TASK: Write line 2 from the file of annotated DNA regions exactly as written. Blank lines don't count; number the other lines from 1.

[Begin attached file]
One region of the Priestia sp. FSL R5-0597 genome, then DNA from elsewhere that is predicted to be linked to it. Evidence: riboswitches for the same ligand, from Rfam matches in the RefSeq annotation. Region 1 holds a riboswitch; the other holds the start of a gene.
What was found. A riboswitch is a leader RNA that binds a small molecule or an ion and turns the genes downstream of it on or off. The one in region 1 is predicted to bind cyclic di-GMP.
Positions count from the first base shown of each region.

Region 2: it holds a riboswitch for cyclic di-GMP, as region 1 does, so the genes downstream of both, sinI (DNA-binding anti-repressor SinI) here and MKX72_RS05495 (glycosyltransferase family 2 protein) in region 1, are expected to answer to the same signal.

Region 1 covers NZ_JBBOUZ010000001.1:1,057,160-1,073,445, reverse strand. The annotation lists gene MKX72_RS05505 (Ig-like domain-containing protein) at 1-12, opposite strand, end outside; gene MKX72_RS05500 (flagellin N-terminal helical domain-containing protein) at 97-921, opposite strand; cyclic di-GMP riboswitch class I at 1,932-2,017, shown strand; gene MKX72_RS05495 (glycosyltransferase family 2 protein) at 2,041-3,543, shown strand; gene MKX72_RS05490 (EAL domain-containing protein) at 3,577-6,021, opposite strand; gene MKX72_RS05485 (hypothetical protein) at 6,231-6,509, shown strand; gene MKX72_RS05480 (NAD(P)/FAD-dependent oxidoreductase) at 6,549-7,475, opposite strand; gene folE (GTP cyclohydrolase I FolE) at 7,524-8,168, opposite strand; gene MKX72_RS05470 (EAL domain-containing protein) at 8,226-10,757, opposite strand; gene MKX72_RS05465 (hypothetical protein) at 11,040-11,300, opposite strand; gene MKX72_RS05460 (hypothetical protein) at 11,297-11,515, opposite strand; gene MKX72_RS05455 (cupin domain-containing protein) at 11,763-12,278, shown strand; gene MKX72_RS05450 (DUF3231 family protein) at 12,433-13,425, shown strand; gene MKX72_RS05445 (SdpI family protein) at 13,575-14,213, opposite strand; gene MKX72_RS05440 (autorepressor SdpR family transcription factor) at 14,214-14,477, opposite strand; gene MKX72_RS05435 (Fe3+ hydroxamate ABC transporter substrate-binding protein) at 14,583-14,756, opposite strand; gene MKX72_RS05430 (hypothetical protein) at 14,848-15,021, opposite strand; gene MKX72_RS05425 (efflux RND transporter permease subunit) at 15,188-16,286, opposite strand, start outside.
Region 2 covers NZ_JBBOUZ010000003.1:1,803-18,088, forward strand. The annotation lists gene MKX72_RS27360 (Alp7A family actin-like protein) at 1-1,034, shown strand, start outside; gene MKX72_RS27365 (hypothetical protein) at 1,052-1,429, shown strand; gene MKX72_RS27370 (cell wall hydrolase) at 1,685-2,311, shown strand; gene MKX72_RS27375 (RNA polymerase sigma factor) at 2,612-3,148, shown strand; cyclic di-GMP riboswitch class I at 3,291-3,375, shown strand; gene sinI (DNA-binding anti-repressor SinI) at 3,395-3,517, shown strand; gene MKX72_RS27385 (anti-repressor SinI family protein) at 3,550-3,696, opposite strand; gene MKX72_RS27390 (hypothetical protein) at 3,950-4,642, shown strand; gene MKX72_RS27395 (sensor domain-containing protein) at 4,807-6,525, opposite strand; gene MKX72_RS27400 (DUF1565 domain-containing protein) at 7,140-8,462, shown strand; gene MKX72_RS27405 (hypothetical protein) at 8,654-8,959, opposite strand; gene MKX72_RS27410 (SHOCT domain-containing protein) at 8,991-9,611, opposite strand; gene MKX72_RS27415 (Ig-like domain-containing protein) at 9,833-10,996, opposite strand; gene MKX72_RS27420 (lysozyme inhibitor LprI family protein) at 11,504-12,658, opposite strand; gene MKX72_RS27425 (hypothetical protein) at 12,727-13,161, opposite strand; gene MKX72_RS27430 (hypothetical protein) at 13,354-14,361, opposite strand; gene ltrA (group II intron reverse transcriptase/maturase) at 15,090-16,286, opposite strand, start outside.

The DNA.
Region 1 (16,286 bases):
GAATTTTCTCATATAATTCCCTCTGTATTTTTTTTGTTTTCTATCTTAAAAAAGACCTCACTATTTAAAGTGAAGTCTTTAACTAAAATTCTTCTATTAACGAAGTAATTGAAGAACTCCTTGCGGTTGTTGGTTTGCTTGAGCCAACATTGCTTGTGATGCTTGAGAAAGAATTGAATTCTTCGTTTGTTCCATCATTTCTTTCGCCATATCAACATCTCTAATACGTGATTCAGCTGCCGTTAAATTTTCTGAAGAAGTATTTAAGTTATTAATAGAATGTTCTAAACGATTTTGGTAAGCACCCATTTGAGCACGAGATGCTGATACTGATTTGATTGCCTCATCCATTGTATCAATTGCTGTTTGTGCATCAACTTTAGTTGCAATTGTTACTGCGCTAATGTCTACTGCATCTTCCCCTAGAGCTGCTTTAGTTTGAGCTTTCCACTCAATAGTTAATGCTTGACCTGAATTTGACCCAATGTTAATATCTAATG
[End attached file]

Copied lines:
What was found. A riboswitch is a leader RNA that binds a small molecule or an ion and turns the genes downstream of it on or off. The one in region 1 is predicted to bind cyclic di-GMP.